|ZFIN ID: ZDB-PUB-060807-1|
A genetic screen identifies genes essential for development of myelinated axons in zebrafish
Pogoda, H.M., Sternheim, N., Lyons, D.A., Diamond, B., Hawkins, T.A., Woods, I.G., Bhatt, D.H., Franzini-Armstrong, C., Dominguez, C., Arana, N., Jacobs, J., Nix, R., Fetcho, J.R., and Talbot, W.S.
|Source:||Developmental Biology 298(1): 118-131 (Journal)|
|Registered Authors:||Arana, Naomi, Bhatt, Dimple, Diamond, Brianne, Dominguez, Claudia, Fetcho, Joseph R., Hawkins, Tom, Lyons, David A., Pogoda, Hans-Martin, Sternheim, Nitzan, Talbot, William S., Woods, Ian G.|
|Keywords:||Myelin, Zebrafish, Schwann cell, Oligodendrocyte, Axon|
|PubMed:||16875686 Full text @ Dev. Biol.|
Pogoda, H.M., Sternheim, N., Lyons, D.A., Diamond, B., Hawkins, T.A., Woods, I.G., Bhatt, D.H., Franzini-Armstrong, C., Dominguez, C., Arana, N., Jacobs, J., Nix, R., Fetcho, J.R., and Talbot, W.S. (2006) A genetic screen identifies genes essential for development of myelinated axons in zebrafish. Developmental Biology. 298(1):118-131.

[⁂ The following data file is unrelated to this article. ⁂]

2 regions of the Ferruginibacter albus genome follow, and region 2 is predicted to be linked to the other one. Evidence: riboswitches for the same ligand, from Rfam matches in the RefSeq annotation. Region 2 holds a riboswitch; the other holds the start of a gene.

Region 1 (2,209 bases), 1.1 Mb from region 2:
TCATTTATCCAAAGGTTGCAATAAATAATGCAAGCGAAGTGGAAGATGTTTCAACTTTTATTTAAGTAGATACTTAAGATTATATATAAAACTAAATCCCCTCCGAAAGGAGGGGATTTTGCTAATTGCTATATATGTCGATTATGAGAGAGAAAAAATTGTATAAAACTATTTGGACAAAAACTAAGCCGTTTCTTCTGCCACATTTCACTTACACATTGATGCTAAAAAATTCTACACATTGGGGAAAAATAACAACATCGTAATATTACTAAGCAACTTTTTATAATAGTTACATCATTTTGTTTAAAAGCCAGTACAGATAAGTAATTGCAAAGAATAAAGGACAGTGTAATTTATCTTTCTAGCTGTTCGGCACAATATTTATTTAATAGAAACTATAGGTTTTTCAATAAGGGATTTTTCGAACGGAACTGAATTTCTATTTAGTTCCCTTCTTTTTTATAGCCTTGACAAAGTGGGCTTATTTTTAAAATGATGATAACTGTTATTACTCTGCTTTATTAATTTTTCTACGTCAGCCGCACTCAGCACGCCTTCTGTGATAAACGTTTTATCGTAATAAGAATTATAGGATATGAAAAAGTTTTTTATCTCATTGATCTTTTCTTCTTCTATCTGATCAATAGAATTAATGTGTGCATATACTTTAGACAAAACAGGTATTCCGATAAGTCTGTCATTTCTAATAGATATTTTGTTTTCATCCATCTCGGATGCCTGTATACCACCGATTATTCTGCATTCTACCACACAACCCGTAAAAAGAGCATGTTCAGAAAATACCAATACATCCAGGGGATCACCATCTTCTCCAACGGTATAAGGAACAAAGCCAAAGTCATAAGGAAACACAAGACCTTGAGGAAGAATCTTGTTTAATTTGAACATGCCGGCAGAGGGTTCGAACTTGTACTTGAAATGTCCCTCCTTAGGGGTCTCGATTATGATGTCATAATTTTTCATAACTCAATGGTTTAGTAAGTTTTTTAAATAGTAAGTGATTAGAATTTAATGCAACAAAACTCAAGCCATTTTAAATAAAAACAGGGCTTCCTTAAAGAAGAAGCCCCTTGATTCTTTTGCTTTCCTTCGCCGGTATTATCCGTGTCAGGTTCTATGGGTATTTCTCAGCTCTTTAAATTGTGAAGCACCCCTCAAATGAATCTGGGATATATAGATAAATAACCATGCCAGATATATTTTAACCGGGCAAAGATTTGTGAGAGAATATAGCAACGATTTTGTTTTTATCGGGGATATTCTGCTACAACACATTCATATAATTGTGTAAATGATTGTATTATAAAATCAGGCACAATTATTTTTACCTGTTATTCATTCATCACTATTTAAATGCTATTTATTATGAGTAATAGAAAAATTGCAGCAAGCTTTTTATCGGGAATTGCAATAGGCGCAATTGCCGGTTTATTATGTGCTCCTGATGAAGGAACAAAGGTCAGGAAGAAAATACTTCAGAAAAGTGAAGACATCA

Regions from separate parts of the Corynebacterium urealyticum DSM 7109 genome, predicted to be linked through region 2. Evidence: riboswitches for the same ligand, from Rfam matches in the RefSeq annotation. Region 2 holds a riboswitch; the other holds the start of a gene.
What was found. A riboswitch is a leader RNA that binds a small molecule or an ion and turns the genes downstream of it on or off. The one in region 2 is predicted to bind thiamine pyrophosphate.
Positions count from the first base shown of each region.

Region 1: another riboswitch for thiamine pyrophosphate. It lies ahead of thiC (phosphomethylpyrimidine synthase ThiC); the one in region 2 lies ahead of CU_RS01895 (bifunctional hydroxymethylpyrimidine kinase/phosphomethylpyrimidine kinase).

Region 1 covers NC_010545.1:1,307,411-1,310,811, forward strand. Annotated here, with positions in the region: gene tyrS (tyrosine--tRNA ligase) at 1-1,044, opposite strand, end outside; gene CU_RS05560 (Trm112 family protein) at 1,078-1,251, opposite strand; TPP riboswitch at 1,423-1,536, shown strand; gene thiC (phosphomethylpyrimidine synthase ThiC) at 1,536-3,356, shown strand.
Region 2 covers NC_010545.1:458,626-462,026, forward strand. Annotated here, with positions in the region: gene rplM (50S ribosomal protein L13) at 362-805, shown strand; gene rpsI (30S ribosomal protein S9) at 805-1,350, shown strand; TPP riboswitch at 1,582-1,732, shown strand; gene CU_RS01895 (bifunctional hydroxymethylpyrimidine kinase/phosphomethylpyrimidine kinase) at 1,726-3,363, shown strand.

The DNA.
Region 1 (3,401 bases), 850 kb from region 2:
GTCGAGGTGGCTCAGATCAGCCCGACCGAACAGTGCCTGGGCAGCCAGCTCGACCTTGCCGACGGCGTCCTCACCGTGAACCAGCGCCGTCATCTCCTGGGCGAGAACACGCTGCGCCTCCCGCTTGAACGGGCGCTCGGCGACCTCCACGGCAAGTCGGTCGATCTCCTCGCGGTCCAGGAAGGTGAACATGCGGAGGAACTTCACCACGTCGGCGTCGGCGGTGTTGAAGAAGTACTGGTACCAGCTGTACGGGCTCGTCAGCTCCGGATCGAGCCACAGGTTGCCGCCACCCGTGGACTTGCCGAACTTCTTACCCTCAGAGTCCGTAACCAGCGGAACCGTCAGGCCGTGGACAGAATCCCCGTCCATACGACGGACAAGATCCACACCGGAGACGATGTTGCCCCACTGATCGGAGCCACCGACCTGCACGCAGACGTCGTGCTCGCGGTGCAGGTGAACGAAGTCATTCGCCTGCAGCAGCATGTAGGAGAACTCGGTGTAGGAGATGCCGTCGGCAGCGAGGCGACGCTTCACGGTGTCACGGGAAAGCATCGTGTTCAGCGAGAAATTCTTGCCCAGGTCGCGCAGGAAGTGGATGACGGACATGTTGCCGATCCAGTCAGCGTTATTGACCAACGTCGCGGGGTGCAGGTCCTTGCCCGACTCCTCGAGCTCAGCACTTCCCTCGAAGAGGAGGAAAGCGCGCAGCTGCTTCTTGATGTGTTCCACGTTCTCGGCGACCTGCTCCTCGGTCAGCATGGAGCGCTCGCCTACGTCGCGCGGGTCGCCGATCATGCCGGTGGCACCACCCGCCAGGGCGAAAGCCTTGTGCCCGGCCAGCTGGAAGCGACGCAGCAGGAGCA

ABSTRACTThe myelin sheath insulates axons in the vertebrate nervous system, allowing rapid propagation of action potentials via saltatory conduction. Specialized glial cells, termed Schwann cells in the PNS and oligodendrocytes in the CNS, wrap axons to form myelin, a compacted, multilayered sheath comprising specific proteins and lipids. Disruption of myelinated axons causes human diseases, including multiple sclerosis and Charcot-Marie-Tooth peripheral neuropathies. Despite the progress in identifying human disease genes and other mutations disrupting glial development and myelination, many important unanswered questions remain about the mechanisms that coordinate the development of myelinated axons. To address these questions, we began a genetic dissection of myelination in zebrafish. Here we report a genetic screen that identified 13 mutations, which define 10 genes, disrupting the development of myelinated axons. We present the initial characterization of seven of these mutations, defining six different genes, along with additional characterization of mutations that we have described previously. The different mutations affect the PNS, the CNS, or both, and phenotypic analyses indicate that the genes affect a wide range of steps in glial development, from fate specification through terminal differentiation. The analysis of these mutations will advance our understanding of myelination, and the mutants will serve as models of human diseases of myelin.